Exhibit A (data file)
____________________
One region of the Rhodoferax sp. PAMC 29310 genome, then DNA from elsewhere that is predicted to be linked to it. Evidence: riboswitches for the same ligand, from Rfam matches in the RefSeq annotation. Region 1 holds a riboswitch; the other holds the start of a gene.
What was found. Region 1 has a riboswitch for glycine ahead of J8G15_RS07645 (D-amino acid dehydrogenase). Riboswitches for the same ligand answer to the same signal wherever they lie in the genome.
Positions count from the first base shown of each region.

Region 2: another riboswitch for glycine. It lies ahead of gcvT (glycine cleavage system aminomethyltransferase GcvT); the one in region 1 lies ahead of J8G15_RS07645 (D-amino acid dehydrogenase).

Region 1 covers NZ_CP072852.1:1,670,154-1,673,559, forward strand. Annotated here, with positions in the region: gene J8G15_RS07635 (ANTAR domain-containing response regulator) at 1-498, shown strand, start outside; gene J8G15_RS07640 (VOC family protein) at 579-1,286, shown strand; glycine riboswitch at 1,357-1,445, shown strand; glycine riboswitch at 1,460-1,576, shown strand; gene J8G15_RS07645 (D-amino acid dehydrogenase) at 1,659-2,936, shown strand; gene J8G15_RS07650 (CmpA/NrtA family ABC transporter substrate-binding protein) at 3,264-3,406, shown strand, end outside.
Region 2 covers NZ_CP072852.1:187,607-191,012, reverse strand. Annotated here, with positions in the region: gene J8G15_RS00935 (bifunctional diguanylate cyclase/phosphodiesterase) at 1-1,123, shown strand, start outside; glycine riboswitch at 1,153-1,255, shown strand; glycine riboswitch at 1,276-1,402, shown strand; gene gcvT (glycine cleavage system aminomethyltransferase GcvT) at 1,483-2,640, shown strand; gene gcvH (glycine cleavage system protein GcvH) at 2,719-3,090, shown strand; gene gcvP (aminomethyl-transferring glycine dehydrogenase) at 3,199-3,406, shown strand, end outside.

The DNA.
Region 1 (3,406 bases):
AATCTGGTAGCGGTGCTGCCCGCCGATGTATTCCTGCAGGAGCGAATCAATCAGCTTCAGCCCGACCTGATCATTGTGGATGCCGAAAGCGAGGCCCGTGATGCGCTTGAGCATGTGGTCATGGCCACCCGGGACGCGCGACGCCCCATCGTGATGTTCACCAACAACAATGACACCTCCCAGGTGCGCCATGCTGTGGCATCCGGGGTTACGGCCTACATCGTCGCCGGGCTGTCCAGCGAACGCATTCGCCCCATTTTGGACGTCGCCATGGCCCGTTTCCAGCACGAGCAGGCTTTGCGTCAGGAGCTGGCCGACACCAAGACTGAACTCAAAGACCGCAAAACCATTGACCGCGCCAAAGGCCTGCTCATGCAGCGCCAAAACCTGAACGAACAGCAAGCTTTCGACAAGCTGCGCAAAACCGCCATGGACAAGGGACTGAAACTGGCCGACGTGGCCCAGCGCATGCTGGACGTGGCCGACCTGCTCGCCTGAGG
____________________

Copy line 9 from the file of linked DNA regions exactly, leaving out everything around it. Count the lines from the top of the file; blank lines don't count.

AATCTGGTAGCGGTGCTGCCCGCCGATGTATTCCTGCAGGAGCGAATCAATCAGCTTCAGCCCGACCTGATCATTGTGGATGCCGAAAGCGAGGCCCGTGATGCGCTTGAGCATGTGGTCATGGCCACCCGGGACGCGCGACGCCCCATCGTGATGTTCACCAACAACAATGACACCTCCCAGGTGCGCCATGCTGTGGCATCCGGGGTTACGGCCTACATCGTCGCCGGGCTGTCCAGCGAACGCATTCGCCCCATTTTGGACGTCGCCATGGCCCGTTTCCAGCACGAGCAGGCTTTGCGTCAGGAGCTGGCCGACACCAAGACTGAACTCAAAGACCGCAAAACCATTGACCGCGCCAAAGGCCTGCTCATGCAGCGCCAAAACCTGAACGAACAGCAAGCTTTCGACAAGCTGCGCAAAACCGCCATGGACAAGGGACTGAAACTGGCCGACGTGGCCCAGCGCATGCTGGACGTGGCCGACCTGCTCGCCTGAGG